ABSTRACT: Objectives. deep transcranial magnetic stimulation (dTMS) has been shown to be efficacious and relatively safe for major depressive disorder (Mdd). however, its clinical utility as an augmenting strategy for treatment-resistant depression (Trd) remains unexplored. Methods. in an open label trial, 17 outpatients with severe Trd received 4 weeks of daily high fre-quency dTMS over the left dorsolateral prefrontal cortex. depressive and anxious symptoms, suicidality and quality of life (qol) were measured at baseline (i.e., in the week prior to the start of the dTMS treatment) and at week 5 (i.e., in the week following the end of the dTMS treatment). Primary outcome measures were rates of response and remission at week 5 using an intention-to-treat approach. Results. response and remission rates at week 5 were 70.6 and 41.2%, respec-tively. also, depression, anxiety, and suicidality ratings were significantly improved by week 5 (with hedges' g estimates ranging from 0.6 to 1.72), as well as four of the five qol domain scores (i.e., global, psychological, environmental and social). Finally, two patients dropped out of the study at week 1 because of significant scalp discomfort during stimulation. Conclusions. our study suggests that dTMS, when used as an augmenting strategy for antidepressants in severe Trd, is efficacious, safe and relatively well tolerated. however, controlled studies with larger samples are needed to confirm and expand our preliminary findings.
    The World Journal of Biological Psychiatry 07/2014; · 3.57 Impact Factor
  • [Show abstract] [Hide abstract]
    ABSTRACT: Transcranial magnetic stimulation (TMS) is a noninvasive method of brain stimulation used to treat a variety of neuropsychiatric disorders, but is still in the early stages of study as addiction treatment. We identified 19 human studies using repetitive TMS (rTMS) to manipulate drug craving or use, which exposed a total of 316 adults to active rTMS. Nine studies involved tobacco, six alcohol, three cocaine, and one methamphetamine. The majority of studies targeted high-frequency (5–20 Hz; expected to stimulate neuronal activity) rTMS pulses to the dorsolateral prefrontal cortex. Only five studies were controlled clinical trials: two of four nicotine trials found decreased cigarette smoking; the cocaine trial found decreased cocaine use. Many aspects of optimal treatment remain unknown, including rTMS parameters, duration of treatment, relationship to cue-induced craving, and concomitant treatment. The mechanisms of rTMS potential therapeutic action in treating addictions are poorly understood, but may involve increased dopamine and glutamate function in corticomesolimbic brain circuits and modulation of neural activity in brain circuits that mediate cognitive processes relevant to addiction, such as response inhibition, selective attention, and reactivity to drug-associated cues. rTMS treatment of addiction must be considered experimental at this time, but appears to have a promising future.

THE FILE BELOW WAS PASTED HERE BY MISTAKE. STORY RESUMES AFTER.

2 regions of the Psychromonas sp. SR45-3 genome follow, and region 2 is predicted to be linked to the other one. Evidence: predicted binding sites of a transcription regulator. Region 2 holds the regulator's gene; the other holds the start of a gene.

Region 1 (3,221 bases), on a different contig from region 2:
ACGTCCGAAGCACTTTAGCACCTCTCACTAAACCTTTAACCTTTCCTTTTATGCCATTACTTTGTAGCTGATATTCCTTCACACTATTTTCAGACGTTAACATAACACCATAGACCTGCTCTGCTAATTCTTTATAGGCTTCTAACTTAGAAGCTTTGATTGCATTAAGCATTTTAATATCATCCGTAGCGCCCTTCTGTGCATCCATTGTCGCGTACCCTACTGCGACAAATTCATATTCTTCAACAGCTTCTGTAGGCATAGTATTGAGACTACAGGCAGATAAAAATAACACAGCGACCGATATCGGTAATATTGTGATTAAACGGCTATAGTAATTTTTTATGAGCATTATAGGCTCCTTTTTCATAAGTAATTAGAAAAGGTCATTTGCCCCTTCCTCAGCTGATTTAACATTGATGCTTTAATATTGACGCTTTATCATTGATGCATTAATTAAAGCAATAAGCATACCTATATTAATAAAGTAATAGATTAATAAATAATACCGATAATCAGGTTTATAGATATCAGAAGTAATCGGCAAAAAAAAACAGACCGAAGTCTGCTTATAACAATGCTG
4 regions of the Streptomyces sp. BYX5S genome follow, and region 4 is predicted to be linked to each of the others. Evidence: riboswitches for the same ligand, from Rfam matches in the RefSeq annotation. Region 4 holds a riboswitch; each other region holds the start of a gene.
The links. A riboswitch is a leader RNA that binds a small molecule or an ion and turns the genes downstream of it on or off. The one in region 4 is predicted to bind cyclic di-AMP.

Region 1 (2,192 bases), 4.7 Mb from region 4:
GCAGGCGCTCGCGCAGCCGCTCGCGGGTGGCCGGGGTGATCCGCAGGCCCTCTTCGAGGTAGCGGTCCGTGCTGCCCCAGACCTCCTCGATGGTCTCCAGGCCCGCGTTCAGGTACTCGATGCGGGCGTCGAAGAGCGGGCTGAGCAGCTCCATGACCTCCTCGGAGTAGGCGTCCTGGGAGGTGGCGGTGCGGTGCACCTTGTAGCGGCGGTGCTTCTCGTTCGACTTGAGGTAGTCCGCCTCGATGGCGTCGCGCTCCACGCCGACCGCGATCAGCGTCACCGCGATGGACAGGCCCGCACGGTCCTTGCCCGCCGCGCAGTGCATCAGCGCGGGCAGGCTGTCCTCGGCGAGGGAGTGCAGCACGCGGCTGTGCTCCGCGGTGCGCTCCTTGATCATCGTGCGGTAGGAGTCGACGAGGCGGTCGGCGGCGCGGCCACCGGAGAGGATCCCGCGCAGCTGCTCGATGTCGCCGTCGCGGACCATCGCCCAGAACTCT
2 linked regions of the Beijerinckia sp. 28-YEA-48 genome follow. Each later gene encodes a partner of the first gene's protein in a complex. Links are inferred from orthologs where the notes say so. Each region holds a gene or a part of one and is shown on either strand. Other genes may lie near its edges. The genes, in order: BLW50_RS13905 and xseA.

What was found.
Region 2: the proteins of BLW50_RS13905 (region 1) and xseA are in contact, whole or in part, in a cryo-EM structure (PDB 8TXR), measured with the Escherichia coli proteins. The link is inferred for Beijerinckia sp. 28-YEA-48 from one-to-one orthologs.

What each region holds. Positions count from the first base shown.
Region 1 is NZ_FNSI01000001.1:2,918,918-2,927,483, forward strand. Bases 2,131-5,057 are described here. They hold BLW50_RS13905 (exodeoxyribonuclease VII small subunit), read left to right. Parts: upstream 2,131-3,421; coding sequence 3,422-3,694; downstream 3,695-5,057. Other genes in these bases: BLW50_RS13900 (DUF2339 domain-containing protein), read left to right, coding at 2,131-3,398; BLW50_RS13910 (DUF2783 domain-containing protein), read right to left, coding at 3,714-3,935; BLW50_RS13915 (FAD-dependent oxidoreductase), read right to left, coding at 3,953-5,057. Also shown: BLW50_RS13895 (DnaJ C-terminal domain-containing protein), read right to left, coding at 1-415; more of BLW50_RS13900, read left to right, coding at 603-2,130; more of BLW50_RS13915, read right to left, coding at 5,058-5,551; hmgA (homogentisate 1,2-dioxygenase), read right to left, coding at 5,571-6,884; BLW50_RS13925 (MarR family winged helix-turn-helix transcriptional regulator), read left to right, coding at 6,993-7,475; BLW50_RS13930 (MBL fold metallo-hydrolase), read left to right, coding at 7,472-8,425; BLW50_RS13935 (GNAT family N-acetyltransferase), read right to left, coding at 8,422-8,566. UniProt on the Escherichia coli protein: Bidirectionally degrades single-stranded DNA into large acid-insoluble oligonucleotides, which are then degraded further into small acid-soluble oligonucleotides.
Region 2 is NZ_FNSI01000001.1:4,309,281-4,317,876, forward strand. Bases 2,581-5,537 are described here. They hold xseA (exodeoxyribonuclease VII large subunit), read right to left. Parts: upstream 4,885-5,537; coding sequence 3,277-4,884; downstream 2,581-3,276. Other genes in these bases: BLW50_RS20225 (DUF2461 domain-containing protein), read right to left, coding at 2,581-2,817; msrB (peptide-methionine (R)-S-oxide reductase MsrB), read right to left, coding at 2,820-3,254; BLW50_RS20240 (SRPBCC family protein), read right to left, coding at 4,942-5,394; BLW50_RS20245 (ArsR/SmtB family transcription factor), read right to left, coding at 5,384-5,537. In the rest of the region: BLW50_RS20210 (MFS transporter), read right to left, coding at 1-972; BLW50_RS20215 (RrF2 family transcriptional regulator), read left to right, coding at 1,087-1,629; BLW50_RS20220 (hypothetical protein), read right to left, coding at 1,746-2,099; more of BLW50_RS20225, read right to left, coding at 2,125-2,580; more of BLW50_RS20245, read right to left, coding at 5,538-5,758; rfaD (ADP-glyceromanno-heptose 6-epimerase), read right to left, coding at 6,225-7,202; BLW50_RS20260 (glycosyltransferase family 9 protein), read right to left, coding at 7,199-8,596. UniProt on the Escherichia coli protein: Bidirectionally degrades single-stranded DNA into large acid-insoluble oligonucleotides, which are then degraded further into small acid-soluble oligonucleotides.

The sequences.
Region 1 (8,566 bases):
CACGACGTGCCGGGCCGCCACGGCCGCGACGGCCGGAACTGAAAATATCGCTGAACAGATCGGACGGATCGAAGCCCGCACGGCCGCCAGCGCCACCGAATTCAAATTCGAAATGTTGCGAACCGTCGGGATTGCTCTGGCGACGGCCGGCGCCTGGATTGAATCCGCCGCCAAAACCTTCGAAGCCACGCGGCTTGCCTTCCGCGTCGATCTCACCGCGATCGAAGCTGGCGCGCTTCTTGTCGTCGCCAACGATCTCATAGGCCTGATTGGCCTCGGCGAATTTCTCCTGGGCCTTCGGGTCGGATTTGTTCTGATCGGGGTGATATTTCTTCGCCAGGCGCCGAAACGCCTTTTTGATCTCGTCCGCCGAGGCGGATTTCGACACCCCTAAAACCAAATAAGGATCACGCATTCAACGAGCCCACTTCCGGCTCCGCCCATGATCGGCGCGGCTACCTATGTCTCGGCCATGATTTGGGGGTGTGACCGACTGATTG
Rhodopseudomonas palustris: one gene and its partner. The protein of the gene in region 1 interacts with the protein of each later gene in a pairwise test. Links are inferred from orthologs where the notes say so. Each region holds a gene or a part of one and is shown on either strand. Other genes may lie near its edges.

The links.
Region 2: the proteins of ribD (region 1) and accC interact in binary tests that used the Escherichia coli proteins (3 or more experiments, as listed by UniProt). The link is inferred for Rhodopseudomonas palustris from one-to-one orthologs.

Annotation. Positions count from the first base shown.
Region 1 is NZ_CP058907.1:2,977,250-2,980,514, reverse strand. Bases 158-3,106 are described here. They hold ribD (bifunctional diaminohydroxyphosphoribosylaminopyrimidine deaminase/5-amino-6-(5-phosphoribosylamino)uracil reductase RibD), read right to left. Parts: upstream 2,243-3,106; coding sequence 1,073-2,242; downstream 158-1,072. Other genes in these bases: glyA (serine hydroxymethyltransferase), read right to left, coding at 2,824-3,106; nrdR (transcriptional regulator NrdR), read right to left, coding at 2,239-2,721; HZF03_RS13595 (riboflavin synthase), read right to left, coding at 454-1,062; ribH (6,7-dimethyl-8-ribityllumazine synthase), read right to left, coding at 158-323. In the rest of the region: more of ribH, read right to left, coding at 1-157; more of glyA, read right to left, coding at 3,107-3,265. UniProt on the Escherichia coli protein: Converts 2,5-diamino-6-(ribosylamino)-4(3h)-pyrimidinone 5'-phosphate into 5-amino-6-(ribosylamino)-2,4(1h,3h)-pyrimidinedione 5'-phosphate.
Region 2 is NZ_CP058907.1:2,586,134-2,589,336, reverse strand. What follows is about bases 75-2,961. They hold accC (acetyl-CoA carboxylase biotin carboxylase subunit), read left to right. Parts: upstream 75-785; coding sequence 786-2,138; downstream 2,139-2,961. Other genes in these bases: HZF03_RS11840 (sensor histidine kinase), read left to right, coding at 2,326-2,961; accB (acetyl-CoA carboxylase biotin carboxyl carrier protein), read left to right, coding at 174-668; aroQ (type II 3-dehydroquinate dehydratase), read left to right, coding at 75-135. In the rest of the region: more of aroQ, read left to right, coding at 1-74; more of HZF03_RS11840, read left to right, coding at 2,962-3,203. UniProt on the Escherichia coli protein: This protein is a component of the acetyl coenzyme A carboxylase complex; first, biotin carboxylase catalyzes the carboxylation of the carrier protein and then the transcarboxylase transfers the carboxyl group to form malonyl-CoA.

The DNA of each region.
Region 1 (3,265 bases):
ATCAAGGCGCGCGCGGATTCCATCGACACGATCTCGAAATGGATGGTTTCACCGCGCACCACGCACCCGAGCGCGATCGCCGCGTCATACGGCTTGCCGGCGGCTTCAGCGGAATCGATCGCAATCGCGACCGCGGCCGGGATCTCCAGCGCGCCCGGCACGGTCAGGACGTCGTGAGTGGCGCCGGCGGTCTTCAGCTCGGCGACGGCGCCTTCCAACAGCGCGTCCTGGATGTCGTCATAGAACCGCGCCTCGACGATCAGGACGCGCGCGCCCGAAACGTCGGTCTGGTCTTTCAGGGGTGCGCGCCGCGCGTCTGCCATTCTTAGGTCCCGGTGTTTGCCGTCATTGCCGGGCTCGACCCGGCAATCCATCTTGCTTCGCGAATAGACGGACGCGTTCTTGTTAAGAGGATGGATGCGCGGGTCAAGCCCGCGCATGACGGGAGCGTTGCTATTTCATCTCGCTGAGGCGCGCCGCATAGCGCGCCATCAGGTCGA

Annals of the New York Academy of Sciences 07/2014; · 4.38 Impact Factor


Available from
May 22, 2014